Also, I just don’t buy for a second that all of those people at the end knew Chaplin’s character was the Antichrist his whole life and were able to keep it a secret. With that many random people, I don’t care how secure the cult, word would get out.

I feel like this movie was trying to cash in on the whole End of Days and Stigmata trend (Stigmata is a film I started once, but never got around to finishing, on a dull side-note I can pass off as interesting), and while I did like this marginally more than End of Days, maybe solely for Ryder’s presence and maybe that assassination attempt (which was almost tense), it’s not a hell of a lot more than below average.

5.5/10

Isle of the Dead (1945)

Directed by Mark Robson [Other horror films: The Seventh Victim (1943), Bedlam (1946)]

I didn’t know what I was getting into when I started this movie because, in truth, while I knew the title, I didn’t really know anything about it. After seeing it, I can’t say I’m disappointed, as I had few expectations going in, but I can say that it’s not quite the movie I was looking for.

Like some horror films, especially horror films related to Val Lewton (who was one of the writers here), there’s a decent amount of build-up before we get to anything that really feels like actual horror. Hell, the director of this picture, Mark Robson, directed a horror film where it almost never gets to actual horror (being 1943’s The Seventh Victim), which is almost a feat in itself. Certainly this movie picks up with the final twenty minutes or so, and it’s not exactly dull beforehand, but given the talent involved here, I expected a bit more.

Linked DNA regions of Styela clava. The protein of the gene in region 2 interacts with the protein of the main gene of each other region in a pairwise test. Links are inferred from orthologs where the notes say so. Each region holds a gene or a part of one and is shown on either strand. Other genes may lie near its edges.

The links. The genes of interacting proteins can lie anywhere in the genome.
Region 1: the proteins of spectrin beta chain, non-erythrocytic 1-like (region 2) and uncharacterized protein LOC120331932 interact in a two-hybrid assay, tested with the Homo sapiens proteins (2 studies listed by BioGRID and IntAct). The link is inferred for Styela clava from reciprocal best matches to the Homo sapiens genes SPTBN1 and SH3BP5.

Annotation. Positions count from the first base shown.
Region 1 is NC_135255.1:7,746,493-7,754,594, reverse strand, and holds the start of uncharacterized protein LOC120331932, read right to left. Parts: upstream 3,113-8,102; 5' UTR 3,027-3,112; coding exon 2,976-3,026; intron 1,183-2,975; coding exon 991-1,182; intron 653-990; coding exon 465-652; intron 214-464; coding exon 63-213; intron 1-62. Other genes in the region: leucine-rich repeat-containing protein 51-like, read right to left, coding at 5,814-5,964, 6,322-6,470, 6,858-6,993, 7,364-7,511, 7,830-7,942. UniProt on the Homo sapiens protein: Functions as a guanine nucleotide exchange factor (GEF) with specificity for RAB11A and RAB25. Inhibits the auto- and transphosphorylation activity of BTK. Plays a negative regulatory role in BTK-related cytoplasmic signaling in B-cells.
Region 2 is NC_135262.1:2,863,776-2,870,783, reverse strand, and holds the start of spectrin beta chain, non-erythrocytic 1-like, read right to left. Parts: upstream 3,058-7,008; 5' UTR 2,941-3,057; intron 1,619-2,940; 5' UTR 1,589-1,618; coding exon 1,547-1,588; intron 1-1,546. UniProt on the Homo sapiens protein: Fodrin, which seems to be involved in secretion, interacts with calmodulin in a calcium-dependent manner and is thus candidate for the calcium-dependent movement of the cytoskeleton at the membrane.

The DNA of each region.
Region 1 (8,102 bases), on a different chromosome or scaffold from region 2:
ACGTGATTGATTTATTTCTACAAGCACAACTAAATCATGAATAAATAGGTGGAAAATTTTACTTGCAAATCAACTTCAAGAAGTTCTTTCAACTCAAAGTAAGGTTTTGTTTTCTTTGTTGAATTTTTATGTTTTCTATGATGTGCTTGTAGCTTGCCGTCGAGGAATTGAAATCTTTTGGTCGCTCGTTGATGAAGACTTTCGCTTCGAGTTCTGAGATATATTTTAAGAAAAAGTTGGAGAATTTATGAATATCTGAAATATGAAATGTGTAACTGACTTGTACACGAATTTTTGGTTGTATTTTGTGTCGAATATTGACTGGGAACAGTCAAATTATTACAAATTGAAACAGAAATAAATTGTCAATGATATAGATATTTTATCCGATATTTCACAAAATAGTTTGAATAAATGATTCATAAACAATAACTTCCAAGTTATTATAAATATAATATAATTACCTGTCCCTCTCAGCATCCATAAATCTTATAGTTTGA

Obviously Boris Karloff doesn’t really need an introduction. Among my favorite performances of his is that of The Black Cat (a movie I didn’t love at a whole, but I won’t deny he did great in it), Frankenstein, The Body Snatcher, and Bedlam (which, coincidentally, was also directed by Robson), and he’s pretty good here, as a by-the-book general who might be a bit too brutal. Others here do okay, such as Ernst Deutsch, Marc Cramer, and Ellen Drew, but really, Karloff pretty much commands the screen.

Story-wise, there’s an interesting (and, as I’m writing this in late 2020, time-relevant) plot where a group of people are stuck on an island trying to survive a plague. It leads to the expected tension and increased feeling of being on edge, which might be a bit much for some characters, such as that played by, of course, Boris Karloff. It leads to some quality scenes in which characters argue between science and religion (and of course, this being an older movie, my atheist friends and comrades will be disappointed by the illogical nature of the conversations), but ultimately, it doesn’t really get good until a confluence of events at the end.